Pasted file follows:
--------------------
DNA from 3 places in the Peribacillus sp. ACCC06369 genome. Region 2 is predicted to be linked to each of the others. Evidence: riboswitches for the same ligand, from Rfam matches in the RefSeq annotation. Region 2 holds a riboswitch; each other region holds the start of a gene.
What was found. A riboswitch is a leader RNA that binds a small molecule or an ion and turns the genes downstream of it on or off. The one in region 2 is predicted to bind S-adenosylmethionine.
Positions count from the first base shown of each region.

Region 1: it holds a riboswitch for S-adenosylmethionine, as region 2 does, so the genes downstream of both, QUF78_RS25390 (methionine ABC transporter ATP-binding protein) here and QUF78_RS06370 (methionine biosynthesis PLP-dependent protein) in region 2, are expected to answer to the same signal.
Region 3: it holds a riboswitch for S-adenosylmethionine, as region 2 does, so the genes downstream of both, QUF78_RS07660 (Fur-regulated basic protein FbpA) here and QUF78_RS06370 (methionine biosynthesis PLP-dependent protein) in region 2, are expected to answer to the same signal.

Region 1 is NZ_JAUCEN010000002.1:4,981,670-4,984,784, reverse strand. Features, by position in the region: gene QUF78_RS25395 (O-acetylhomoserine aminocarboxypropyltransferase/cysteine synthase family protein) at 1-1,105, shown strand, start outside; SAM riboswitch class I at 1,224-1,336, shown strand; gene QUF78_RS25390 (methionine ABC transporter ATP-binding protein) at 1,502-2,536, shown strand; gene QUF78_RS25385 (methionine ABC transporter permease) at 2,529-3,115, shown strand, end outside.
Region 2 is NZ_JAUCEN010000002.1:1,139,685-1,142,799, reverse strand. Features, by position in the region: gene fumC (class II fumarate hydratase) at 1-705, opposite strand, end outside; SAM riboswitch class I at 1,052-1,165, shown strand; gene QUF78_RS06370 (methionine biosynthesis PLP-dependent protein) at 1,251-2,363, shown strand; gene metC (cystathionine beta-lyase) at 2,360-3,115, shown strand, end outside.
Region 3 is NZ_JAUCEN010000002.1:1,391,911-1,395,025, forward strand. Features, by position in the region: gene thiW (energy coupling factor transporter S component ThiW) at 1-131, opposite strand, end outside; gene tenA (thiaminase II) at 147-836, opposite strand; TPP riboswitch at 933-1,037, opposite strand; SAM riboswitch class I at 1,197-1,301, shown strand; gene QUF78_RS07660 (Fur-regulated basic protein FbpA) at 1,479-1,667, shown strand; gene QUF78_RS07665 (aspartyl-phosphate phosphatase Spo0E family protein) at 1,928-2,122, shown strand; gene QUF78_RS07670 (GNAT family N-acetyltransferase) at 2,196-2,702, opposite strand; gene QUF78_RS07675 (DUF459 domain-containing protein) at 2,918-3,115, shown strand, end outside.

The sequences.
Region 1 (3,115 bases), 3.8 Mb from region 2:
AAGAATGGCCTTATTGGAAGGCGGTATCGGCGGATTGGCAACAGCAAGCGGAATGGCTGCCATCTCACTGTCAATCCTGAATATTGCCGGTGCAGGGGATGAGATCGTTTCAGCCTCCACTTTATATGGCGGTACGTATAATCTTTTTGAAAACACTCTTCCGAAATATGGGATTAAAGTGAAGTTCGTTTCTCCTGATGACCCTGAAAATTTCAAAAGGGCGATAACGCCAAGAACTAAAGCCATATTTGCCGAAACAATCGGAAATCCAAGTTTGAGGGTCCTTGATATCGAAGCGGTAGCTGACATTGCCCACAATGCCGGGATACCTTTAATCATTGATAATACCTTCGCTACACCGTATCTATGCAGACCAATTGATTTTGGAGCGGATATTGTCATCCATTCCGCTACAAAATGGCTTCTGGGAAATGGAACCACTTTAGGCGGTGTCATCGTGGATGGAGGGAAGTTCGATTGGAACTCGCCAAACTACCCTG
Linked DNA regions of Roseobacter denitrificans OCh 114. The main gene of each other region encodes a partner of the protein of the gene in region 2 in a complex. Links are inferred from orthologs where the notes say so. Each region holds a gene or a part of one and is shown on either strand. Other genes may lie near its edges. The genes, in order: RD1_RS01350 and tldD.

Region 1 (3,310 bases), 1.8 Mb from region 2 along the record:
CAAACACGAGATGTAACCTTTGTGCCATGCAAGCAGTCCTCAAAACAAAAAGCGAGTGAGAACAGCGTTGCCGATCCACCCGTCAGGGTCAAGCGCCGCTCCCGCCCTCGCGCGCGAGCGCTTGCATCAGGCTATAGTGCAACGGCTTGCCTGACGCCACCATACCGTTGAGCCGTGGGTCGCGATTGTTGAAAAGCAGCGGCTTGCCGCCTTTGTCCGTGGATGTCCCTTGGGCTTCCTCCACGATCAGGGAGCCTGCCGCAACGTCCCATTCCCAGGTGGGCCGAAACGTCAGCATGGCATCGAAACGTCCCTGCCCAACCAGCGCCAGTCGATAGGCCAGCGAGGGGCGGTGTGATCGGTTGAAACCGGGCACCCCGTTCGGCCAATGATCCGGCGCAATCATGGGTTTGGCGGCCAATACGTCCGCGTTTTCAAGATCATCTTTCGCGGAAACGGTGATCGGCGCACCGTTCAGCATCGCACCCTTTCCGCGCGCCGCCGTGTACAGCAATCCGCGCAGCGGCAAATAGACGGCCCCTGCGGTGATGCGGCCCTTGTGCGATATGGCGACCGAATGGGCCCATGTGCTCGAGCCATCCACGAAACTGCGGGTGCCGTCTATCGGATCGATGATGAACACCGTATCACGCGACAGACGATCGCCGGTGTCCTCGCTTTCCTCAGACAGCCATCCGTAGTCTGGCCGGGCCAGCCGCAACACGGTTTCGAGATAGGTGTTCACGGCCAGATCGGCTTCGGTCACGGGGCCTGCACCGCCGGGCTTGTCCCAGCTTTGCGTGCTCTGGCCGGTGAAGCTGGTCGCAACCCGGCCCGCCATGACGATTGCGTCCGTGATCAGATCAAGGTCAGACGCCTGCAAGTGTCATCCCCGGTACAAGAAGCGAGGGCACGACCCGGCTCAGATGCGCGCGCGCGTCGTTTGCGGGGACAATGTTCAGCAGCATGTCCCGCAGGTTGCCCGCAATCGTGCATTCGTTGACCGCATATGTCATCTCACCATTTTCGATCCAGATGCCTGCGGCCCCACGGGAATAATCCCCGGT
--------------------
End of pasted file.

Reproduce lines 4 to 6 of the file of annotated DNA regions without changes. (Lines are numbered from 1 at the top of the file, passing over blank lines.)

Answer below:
Region 1: it holds a riboswitch for S-adenosylmethionine, as region 2 does, so the genes downstream of both, QUF78_RS25390 (methionine ABC transporter ATP-binding protein) here and QUF78_RS06370 (methionine biosynthesis PLP-dependent protein) in region 2, are expected to answer to the same signal.
Region 3: it holds a riboswitch for S-adenosylmethionine, as region 2 does, so the genes downstream of both, QUF78_RS07660 (Fur-regulated basic protein FbpA) here and QUF78_RS06370 (methionine biosynthesis PLP-dependent protein) in region 2, are expected to answer to the same signal.

Region 1 is NZ_JAUCEN010000002.1:4,981,670-4,984,784, reverse strand. Features, by position in the region: gene QUF78_RS25395 (O-acetylhomoserine aminocarboxypropyltransferase/cysteine synthase family protein) at 1-1,105, shown strand, start outside; SAM riboswitch class I at 1,224-1,336, shown strand; gene QUF78_RS25390 (methionine ABC transporter ATP-binding protein) at 1,502-2,536, shown strand; gene QUF78_RS25385 (methionine ABC transporter permease) at 2,529-3,115, shown strand, end outside.